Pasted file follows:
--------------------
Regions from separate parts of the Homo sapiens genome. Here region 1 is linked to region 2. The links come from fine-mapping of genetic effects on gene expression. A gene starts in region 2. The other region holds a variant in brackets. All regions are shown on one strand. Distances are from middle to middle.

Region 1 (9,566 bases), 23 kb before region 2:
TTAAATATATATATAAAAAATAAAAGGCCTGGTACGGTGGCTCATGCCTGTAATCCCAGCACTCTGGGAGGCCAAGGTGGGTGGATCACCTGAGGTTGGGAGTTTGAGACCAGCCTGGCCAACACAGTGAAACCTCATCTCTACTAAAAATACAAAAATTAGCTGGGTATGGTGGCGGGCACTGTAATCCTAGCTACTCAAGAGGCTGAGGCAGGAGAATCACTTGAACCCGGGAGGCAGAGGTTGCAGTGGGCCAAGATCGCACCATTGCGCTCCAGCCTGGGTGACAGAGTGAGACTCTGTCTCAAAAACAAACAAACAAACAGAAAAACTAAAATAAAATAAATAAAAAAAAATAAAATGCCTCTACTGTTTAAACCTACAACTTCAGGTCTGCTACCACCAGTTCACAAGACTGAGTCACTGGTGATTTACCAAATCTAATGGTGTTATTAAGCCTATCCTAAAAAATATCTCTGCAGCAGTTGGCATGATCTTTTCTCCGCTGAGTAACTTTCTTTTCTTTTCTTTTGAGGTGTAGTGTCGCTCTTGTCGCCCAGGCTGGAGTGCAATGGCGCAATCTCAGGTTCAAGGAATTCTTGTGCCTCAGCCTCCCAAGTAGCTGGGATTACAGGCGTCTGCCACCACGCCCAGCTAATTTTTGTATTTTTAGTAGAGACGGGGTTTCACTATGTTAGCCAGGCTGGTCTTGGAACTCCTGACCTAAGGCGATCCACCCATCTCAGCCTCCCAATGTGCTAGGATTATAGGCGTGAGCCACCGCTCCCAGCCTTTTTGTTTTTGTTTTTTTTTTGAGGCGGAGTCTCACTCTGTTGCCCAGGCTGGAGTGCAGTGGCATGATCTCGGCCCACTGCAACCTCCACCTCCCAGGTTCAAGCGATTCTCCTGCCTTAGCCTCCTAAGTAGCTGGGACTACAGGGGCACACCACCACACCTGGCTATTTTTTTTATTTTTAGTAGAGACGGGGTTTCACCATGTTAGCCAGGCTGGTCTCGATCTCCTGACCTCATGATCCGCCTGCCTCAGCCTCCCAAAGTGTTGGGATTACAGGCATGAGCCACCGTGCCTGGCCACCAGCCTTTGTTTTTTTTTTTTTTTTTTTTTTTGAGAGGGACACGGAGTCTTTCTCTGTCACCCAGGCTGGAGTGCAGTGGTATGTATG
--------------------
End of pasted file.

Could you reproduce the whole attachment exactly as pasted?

Regions from separate parts of the Homo sapiens genome. Here region 1 is linked to region 2. The links come from fine-mapping of genetic effects on gene expression. A gene starts in region 2. The other region holds a variant in brackets. All regions are shown on one strand. Distances are from middle to middle.

Region 1 (9,566 bases), 23 kb before region 2:
TTAAATATATATATAAAAAATAAAAGGCCTGGTACGGTGGCTCATGCCTGTAATCCCAGCACTCTGGGAGGCCAAGGTGGGTGGATCACCTGAGGTTGGGAGTTTGAGACCAGCCTGGCCAACACAGTGAAACCTCATCTCTACTAAAAATACAAAAATTAGCTGGGTATGGTGGCGGGCACTGTAATCCTAGCTACTCAAGAGGCTGAGGCAGGAGAATCACTTGAACCCGGGAGGCAGAGGTTGCAGTGGGCCAAGATCGCACCATTGCGCTCCAGCCTGGGTGACAGAGTGAGACTCTGTCTCAAAAACAAACAAACAAACAGAAAAACTAAAATAAAATAAATAAAAAAAAATAAAATGCCTCTACTGTTTAAACCTACAACTTCAGGTCTGCTACCACCAGTTCACAAGACTGAGTCACTGGTGATTTACCAAATCTAATGGTGTTATTAAGCCTATCCTAAAAAATATCTCTGCAGCAGTTGGCATGATCTTTTCTCCGCTGAGTAACTTTCTTTTCTTTTCTTTTGAGGTGTAGTGTCGCTCTTGTCGCCCAGGCTGGAGTGCAATGGCGCAATCTCAGGTTCAAGGAATTCTTGTGCCTCAGCCTCCCAAGTAGCTGGGATTACAGGCGTCTGCCACCACGCCCAGCTAATTTTTGTATTTTTAGTAGAGACGGGGTTTCACTATGTTAGCCAGGCTGGTCTTGGAACTCCTGACCTAAGGCGATCCACCCATCTCAGCCTCCCAATGTGCTAGGATTATAGGCGTGAGCCACCGCTCCCAGCCTTTTTGTTTTTGTTTTTTTTTTGAGGCGGAGTCTCACTCTGTTGCCCAGGCTGGAGTGCAGTGGCATGATCTCGGCCCACTGCAACCTCCACCTCCCAGGTTCAAGCGATTCTCCTGCCTTAGCCTCCTAAGTAGCTGGGACTACAGGGGCACACCACCACACCTGGCTATTTTTTTTATTTTTAGTAGAGACGGGGTTTCACCATGTTAGCCAGGCTGGTCTCGATCTCCTGACCTCATGATCCGCCTGCCTCAGCCTCCCAAAGTGTTGGGATTACAGGCATGAGCCACCGTGCCTGGCCACCAGCCTTTGTTTTTTTTTTTTTTTTTTTTTTTGAGAGGGACACGGAGTCTTTCTCTGTCACCCAGGCTGGAGTGCAGTGGTATGTATG